OT: Isaiah 3:1-5:30
The bad news just keeps coming. Isaiah spends the first fifteen verses portraying Judah's coming destruction in vivid terms. One indication of societal destruction is apparently the upending of the patriarchal hierarchy, the fabric of society. In this vision of suffering and punishment, Isaiah foretells that,
"I will make boys their officials;
mere children will govern them" (3:4).
Later, he says,
"Youths oppress my people,
women rule over them" (12).
This reversal of traditional hierarchy is apparently a bad sign.
After that vision of doom and gloom, Isaiah conveys the wrath that God is feeling toward "the women of Zion" (16). He spends a lot of time talking about the haughtiness portrayed by their outward appearance and of how He is going to humble them. What was interesting to me was God's punishment to them. God tells them that he is going to take all their finery away and make them bald and stinky. That sounds harsh, but what struck me was what God didn't threaten them with. He didn't use their families. He didn't threaten to kill their children or make them suffer. He does say that "Your men will fall by the sword," but apparently, the biggest downfall to that is that being a widow will "disgrace" them (4:1). Here is my point. If God wanted to threaten a woman with the worst punishment possible, He would target their family, their relationships. But apparently, the worst punishment possible to these women was to take away their fancy clothes and make them bald. If those threats were, in fact, what would most resonate with the women to whom Isaiah was writing/speaking (?), then that kind of proves his point about their character. Shallow threats for shallow people, do you see? It's all clear in my head, but I don't feel like I'm conveying the point well.
Anyway, then Isaiah gives an analogy where he compares Judah to a well-cultivated vineyard that did not produce any good fruit. The point of this analogy is to explain why God is vindicated in unleashing the destruction that is about to come.
In 5:8-22, Isaiah lists a series of woes, which highlight many of Judah's sins, ranging from drunkenness to pride. The woes also highlight a general lack of moral compass among the people:
"Woe to those who call evil good and good evil,
who put darkness for light and light for darkness,
who put bitter for sweet and sweet for bitter" (5:20).
Lastly, Isaiah returns to more graphic descriptions of the nation's impending destruction.
NT: 2 Cor. 11:1-15
Okay, maybe it is just me, but I still see emotion coursing all through this letter. Today, Paul admits that he is sounding foolish and that he is jealous for the Corinthians (1-2). His jealousy is godly, of course, just like his boasting was godly in yesterday's reading. But both of those verses sound emotional. His sarcastic use of the phrase, "super-apostles" sounds emotional (5). His rhetorical questions sound emotional (8). And the height of his emotion is revealed in verse 11, where he asks them, "Why? Because I do not love you? God knows I do!"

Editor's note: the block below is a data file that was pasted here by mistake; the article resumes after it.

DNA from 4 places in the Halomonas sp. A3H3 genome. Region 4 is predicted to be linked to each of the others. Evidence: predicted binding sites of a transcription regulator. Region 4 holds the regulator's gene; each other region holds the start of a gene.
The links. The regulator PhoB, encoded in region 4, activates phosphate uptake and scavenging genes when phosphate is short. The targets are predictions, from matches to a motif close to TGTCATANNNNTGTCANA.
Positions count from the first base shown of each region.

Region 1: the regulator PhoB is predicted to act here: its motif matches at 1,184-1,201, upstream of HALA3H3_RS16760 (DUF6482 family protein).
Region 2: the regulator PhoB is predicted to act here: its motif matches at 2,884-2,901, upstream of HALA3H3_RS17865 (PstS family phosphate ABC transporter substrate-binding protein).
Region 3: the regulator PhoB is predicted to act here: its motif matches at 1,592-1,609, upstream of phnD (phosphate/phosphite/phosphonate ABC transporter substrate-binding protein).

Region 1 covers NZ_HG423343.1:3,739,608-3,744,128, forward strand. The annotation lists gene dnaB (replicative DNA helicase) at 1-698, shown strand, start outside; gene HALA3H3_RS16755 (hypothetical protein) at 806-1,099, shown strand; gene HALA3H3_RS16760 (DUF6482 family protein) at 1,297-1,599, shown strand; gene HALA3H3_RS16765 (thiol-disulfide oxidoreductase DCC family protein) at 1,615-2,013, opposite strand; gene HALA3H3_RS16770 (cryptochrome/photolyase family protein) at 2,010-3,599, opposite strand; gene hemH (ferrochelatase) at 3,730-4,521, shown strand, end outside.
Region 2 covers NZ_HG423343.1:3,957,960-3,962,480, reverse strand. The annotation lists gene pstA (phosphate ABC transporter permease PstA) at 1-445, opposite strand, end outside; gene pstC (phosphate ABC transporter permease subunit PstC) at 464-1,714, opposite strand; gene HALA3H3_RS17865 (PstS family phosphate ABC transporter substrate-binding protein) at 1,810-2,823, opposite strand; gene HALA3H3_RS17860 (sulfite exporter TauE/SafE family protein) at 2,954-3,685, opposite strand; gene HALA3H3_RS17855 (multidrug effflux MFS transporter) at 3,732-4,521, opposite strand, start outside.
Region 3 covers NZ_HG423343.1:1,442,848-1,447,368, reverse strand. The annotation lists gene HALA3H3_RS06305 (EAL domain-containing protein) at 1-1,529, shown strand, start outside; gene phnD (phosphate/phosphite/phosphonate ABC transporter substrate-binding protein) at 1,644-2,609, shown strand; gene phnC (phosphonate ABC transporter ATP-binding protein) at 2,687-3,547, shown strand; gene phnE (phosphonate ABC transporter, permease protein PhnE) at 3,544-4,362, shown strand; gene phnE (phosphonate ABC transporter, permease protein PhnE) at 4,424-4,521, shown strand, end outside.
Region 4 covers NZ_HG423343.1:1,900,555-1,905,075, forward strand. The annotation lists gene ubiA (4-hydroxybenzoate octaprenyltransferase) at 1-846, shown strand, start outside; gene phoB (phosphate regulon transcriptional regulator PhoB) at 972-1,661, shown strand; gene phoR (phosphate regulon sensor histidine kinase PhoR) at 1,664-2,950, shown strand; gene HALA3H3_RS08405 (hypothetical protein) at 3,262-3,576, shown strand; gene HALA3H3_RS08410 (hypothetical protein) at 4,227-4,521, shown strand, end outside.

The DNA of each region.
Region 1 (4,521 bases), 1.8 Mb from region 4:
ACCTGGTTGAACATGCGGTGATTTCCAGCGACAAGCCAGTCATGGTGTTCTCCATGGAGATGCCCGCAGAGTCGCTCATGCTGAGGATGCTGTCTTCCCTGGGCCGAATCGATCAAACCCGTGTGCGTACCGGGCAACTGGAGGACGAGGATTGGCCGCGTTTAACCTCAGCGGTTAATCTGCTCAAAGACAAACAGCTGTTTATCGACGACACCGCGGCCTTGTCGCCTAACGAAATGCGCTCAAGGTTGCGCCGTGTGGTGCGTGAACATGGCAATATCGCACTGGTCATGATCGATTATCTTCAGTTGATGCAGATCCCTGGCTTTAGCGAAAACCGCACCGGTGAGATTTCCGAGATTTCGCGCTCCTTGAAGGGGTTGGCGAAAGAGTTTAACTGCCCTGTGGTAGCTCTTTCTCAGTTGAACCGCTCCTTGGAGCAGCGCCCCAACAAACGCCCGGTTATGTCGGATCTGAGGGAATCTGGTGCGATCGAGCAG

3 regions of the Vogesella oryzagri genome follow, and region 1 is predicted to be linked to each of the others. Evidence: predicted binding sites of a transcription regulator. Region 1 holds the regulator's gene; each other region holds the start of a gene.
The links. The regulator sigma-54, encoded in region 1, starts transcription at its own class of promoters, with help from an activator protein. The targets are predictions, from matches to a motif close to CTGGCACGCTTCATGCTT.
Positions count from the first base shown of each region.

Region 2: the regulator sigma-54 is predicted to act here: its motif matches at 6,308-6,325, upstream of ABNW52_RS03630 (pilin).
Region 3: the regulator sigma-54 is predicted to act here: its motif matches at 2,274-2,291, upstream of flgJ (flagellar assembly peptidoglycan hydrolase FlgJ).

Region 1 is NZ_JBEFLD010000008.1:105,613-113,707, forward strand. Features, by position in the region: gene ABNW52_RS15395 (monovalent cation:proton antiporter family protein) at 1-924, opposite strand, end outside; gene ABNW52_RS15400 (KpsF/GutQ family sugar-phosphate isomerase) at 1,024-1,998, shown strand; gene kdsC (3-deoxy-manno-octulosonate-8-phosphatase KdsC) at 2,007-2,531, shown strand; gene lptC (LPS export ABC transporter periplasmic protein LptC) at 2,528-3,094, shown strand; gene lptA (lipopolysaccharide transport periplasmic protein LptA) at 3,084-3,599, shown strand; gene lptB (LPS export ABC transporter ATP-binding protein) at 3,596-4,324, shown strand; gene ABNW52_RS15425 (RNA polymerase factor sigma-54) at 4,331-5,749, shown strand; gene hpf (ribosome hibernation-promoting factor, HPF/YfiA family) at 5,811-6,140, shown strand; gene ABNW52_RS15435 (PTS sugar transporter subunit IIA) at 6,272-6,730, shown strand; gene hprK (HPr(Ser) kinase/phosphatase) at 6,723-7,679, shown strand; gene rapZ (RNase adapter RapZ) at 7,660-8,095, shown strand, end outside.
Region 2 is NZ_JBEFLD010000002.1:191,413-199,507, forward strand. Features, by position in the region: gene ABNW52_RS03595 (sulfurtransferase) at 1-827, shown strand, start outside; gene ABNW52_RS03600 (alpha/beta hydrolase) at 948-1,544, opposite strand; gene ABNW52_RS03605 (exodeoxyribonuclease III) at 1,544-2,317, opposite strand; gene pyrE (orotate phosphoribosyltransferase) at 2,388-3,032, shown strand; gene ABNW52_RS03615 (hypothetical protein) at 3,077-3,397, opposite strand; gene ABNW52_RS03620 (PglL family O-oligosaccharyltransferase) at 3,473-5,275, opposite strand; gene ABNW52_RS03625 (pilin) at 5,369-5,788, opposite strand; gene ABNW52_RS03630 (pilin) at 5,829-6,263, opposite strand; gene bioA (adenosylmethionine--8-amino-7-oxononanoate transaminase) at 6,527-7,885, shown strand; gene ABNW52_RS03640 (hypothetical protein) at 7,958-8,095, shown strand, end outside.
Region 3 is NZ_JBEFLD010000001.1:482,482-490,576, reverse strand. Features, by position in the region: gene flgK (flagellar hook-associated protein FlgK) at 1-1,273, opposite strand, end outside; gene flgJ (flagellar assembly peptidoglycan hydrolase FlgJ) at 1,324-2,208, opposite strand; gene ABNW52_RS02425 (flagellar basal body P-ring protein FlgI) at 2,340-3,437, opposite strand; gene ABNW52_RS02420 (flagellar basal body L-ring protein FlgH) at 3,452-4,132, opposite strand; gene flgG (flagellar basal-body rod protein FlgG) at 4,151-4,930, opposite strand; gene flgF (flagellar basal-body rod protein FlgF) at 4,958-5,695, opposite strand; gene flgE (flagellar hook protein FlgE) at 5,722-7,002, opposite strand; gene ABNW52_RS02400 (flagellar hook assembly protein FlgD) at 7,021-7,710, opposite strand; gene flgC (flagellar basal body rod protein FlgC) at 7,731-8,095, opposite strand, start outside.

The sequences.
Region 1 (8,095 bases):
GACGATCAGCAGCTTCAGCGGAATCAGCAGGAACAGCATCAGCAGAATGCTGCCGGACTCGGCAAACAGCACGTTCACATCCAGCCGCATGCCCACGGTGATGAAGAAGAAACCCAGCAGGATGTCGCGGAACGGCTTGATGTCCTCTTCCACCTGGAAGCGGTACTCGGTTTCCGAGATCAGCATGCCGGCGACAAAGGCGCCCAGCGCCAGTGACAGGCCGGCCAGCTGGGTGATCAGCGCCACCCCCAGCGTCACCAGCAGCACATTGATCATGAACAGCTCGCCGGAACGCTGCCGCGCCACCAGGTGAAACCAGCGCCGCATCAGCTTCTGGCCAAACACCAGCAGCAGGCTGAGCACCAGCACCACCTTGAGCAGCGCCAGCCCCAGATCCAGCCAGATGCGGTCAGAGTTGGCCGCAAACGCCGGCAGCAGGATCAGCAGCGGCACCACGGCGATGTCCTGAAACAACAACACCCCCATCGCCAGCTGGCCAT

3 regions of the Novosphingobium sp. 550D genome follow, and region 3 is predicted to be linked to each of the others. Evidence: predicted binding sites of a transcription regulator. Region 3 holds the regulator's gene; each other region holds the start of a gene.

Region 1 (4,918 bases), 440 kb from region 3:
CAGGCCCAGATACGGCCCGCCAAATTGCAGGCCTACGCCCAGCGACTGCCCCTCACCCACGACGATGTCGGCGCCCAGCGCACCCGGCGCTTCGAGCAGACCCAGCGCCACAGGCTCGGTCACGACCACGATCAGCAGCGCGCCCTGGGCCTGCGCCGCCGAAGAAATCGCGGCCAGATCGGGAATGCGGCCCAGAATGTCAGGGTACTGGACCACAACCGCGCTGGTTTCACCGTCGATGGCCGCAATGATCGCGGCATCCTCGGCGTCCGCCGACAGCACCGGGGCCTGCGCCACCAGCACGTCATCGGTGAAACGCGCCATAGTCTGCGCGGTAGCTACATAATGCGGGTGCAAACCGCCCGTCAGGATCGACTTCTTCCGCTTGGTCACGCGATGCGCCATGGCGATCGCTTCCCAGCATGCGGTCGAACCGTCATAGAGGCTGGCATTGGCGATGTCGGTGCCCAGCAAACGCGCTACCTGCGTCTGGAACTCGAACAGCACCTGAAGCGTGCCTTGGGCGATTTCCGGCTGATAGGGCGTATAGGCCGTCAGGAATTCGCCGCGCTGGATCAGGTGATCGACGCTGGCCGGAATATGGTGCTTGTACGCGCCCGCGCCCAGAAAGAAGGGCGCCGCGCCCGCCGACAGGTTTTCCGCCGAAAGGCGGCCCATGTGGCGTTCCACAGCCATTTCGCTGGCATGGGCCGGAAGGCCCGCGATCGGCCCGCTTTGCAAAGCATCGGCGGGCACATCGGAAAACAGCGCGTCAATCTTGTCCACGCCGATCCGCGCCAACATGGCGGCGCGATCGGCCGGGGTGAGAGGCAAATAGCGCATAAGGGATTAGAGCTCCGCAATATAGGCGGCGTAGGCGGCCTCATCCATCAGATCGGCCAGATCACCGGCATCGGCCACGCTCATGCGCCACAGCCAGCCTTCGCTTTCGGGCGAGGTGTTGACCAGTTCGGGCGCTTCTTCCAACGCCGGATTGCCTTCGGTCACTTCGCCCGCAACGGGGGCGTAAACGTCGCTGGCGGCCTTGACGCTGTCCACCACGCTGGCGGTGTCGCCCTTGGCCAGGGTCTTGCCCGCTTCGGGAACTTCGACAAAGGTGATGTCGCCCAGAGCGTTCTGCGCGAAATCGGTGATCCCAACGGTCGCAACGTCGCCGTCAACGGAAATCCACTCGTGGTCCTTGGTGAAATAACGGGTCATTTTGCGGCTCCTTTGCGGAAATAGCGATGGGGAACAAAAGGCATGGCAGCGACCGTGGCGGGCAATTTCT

I have heard several people say that Paul is unlikable in this letter, and I can see where they are coming from. He is extremely defensive the whole time, and it can come across wrong, I think. But I like it. I don't like his tone, but I do like 1) that he is emotionally invested in the people to whom he ministers, 2) that he is clearly human and thus, more relatable, and 3) that we get such an inside, intimate view into the man. He is so passionate and messy in this letter. I don't know. People interest me, and emotions interest me, and so I find Paul's emotionalism to be extremely interesting here.
One last thing that reading this passage did for me was make me rethink my "universal" interpretation of yesterday's verse about not fighting with the weapons of the world. I interpret that as meaning that love is our only weapon. And I still believe that. But, I guess when I think of love, I think of, like, happiness and butterflies and gentleness. And Paul is definitely not all sweetness and light in this letter. He has enemies whom he is desperately battling. He frankly tells his audience that, "I will keep on doing what I am doing in order to cut the ground from under those who want an opportunity to be considered equal with us in the things they boast about" (sidenote: Wow. Apparently, Paul gets wordy when he is mad). He then calls these people "false apostles" and "deceitful workmen," and compares them to Satan himself (13-14). He finishes up with a roundhouse kick to the head, declaring, "Their end will be what their actions deserve" (15). Yikes. This torrent of words does not jive with my mental picture of a loving response. And that kind of makes me want to rethink what I view as a loving response, b/c I do think that Paul is motivated out of love for the Corinthians.
A psalm lamenting the corruption of man. Paul uses it in Romans.
One on not moving ancient boundary stones; another on the value of skill.